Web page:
Science changed the total geography of the Universe. Latest inventions and discoveries in the medical field paved a better way of disease diagnosis and its cure. However, there are certain some diseases that still need more scientific and medical attention. There is still unavailability of proper medical cure for such diseases. This deadly group of diseases includes AIDS, acquired immunodeficiency syndrome. The lethal disease is also known as HIV, human immunodeficiency virus.
What is AIDS/HIV?
AIDS is a disease of human immune system caused by HIV virus. It includes all the diseases, ranging from early infection to late stage symptoms caused by HIV virus. The disease starts with influenza-like infections during its initial stage. Later on, it gets developed, making the person more prone to acquire severe infections. The person starts to get opportunistic infections and tumors, to which a normal person is resistant by his working immune system. HIV is a retrovirus (actually it is a lentivirus, a subgroup of retrovirus) that affects the immune system of a person and causes AIDS.The disease results in a progressive failure of the immune system making the person prone to life-threatening infections and cancers. The virus infects T-helper cells, dendritic cells and macrophages of the human immune system. Depending on the HIV subtype and without treatment, the average survival of the infected patient is 9 to 11 years.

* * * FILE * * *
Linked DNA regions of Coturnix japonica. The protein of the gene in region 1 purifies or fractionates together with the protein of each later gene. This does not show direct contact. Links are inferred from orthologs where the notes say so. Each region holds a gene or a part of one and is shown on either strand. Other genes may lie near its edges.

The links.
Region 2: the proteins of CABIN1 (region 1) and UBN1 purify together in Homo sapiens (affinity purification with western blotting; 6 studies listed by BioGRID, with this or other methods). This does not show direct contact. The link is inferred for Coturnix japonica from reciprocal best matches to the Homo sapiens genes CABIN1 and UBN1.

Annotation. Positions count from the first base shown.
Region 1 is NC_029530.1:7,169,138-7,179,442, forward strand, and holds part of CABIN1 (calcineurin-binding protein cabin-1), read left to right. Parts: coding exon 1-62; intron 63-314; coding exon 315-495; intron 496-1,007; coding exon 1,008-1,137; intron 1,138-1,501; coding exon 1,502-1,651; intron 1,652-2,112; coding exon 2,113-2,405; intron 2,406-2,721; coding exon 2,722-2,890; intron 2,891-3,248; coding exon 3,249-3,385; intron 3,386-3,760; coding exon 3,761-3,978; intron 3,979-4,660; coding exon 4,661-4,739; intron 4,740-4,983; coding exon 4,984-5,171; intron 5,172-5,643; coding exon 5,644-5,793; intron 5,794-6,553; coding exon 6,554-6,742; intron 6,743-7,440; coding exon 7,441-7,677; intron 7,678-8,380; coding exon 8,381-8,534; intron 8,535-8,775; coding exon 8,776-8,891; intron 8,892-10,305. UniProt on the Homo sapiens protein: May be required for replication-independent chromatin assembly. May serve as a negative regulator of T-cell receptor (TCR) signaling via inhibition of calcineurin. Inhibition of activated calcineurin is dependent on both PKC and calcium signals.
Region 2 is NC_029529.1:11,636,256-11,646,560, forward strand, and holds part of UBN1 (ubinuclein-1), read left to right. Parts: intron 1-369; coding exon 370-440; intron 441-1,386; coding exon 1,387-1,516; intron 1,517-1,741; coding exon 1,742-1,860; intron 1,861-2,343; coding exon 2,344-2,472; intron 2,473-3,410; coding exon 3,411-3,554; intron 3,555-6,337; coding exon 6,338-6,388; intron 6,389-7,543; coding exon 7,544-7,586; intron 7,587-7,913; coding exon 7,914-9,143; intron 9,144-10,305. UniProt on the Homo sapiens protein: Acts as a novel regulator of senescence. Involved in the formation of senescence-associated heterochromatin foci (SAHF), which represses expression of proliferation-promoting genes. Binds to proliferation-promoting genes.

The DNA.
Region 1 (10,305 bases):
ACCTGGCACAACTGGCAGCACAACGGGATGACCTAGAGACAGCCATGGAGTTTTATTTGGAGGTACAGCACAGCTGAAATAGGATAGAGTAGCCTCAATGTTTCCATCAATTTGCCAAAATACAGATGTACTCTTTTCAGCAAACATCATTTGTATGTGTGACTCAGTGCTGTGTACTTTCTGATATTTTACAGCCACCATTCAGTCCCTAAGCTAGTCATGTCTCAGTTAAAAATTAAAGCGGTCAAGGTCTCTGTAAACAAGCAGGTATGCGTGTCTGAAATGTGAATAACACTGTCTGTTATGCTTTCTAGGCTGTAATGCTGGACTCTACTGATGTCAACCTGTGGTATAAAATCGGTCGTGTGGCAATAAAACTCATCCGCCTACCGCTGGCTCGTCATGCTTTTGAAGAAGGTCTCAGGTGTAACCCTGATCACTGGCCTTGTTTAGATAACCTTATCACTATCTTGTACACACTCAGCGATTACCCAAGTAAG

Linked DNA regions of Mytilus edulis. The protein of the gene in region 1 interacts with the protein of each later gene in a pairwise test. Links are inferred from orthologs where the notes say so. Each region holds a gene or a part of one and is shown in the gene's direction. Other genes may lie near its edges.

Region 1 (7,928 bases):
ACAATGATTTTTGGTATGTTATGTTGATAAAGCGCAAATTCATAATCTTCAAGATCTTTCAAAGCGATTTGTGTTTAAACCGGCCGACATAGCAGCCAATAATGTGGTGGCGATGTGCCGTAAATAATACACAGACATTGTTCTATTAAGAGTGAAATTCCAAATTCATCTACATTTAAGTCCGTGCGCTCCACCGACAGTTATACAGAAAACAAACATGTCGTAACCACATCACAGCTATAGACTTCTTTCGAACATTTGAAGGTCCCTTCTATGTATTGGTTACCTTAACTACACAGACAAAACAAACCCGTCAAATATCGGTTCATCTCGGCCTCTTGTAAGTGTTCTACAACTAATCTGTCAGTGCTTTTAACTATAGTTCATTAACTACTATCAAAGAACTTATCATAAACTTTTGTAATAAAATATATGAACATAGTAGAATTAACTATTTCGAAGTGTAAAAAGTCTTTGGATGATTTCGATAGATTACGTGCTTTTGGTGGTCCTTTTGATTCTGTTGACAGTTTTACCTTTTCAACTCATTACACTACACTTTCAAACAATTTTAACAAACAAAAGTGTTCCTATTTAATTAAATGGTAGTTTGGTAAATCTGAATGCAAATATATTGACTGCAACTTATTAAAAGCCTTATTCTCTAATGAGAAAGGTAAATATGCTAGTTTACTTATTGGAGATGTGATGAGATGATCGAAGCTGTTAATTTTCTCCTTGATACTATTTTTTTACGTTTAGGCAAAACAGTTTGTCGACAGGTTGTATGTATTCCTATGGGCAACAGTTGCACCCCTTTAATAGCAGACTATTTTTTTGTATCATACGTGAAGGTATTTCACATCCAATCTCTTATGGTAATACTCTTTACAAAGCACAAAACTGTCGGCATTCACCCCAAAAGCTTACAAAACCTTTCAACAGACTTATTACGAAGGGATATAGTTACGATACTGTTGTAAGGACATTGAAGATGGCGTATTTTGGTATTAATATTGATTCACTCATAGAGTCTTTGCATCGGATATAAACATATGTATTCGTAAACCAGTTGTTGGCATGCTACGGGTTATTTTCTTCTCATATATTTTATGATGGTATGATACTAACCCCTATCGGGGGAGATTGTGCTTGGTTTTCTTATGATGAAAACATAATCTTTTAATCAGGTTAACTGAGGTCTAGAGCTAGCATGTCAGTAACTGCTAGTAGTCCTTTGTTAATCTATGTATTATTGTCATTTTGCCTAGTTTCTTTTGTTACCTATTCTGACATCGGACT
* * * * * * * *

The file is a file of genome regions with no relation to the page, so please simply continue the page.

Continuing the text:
An HIV infection occurs through various means as blood, vaginal fluid, semen, breast milk, pre-ejaculate etcetera. The virus lives as a free virus particles and virus within the infected immune cells in such fluids. The primary transmission of HIV virus includes unprotected sexual intercourse (including oral and anal sex), infected blood transfusions, hypodermic needles and from mother to child. The child can get infected during pregnancy, birth and breastfeeding. However, the infection can be prevented through safe (protected) sex and un-contaminated and needle exchange programmes. Such prevention are the key approaches to prevent the infection.